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5 recommendations on how to address environmental problem (air pollution)
Smog hanging over cities is the most familiar and obvious form of air pollution. But there are different kinds of pollution—some visible, some invisible—that contribute to global warming. [ Generally any substance that people introduce into the atmosphere that has damaging effects on living things and the environment is considered air pollution. Carbon dioxide, a greenhouse gas, is the main
pollutant that is warming Earth. Though living things emit carbon dioxide when they breathe, carbon dioxide is widely considered to be a pollutant when associated with cars, planes, power plants, and other human activities that involve the burning of fossil fuels such as gasoline and natural gas. In the past 150 years, such activities have pumped enough carbon dioxide into the atmosphere to raise its levels higher than they have been for hundreds of thousands of years. Other greenhouse gases include methane—which comes from such sources as swamps and gas emitted by livestock—and chlorofluorocarbons (CFCs), which were used in refrigerants and aerosol propellants until they were banned because of their deteriorating effect on Earth's ozone layer. Another pollutant associated with climate change is sulfur dioxide, a component of smog. Sulfur dioxide and closely related chemicals are known primarily as a cause of acid rain. But they also reflect light when released in the atmosphere, which keeps sunlight out and causes Earth to cool. Volcanic eruptions can spew massive amounts of sulfur dioxide into the atmosphere, sometimes causing cooling that lasts for years. In fact, volcanoes used to be the main source of atmospheric sulfur dioxide; today people are. Industrialized countries have worked to reduce levels of sulfur dioxide, smog, and smoke in order to improve people's health. But a result, not predicted until recently, is that the lower sulfur dioxide levels may actually make global warming worse. Just as sulfur dioxide from volcanoes can cool the planet by blocking sunlight, cutting the amount of the compound in the atmosphere lets more sunlight through, warming the Earth. ]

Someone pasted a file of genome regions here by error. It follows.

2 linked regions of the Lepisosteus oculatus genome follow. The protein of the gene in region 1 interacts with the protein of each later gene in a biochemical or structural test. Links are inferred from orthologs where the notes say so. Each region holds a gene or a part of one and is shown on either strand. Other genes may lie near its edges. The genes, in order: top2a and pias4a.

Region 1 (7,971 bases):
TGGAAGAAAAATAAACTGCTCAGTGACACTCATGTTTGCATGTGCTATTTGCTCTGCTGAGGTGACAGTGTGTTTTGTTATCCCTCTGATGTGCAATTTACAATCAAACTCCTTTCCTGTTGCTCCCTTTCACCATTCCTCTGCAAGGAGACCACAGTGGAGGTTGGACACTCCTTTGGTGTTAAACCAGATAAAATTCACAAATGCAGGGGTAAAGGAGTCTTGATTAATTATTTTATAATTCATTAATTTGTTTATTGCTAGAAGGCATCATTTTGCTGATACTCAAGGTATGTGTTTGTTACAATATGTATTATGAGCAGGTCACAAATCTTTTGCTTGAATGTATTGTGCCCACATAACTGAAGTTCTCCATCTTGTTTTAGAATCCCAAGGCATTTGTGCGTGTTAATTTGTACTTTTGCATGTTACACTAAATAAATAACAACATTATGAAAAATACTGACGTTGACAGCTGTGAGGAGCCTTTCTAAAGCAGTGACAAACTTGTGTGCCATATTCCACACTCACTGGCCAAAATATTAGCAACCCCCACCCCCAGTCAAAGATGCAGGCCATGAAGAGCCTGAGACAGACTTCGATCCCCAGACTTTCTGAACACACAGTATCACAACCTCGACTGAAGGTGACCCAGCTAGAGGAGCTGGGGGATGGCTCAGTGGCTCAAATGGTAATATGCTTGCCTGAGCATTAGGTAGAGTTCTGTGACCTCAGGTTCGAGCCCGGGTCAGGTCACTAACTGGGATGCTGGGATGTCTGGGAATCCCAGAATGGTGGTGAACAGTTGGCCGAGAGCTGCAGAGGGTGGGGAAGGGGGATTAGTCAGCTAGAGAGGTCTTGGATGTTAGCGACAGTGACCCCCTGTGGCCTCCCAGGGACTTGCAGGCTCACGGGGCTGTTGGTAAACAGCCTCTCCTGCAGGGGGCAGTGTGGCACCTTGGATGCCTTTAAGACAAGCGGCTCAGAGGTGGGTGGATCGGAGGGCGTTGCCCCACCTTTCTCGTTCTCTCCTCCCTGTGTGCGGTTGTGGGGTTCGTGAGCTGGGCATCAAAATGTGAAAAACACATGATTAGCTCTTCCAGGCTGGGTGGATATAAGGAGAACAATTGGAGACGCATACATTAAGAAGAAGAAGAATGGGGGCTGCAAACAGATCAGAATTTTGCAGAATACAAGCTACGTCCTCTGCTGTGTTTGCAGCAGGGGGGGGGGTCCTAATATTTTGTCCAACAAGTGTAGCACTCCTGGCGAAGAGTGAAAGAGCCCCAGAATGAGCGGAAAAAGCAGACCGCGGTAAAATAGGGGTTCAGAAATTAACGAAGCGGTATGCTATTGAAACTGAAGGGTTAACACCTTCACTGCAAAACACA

Expert answered|megumiii|Points 0|
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Asked 5/12/2012 7:20:45 AM
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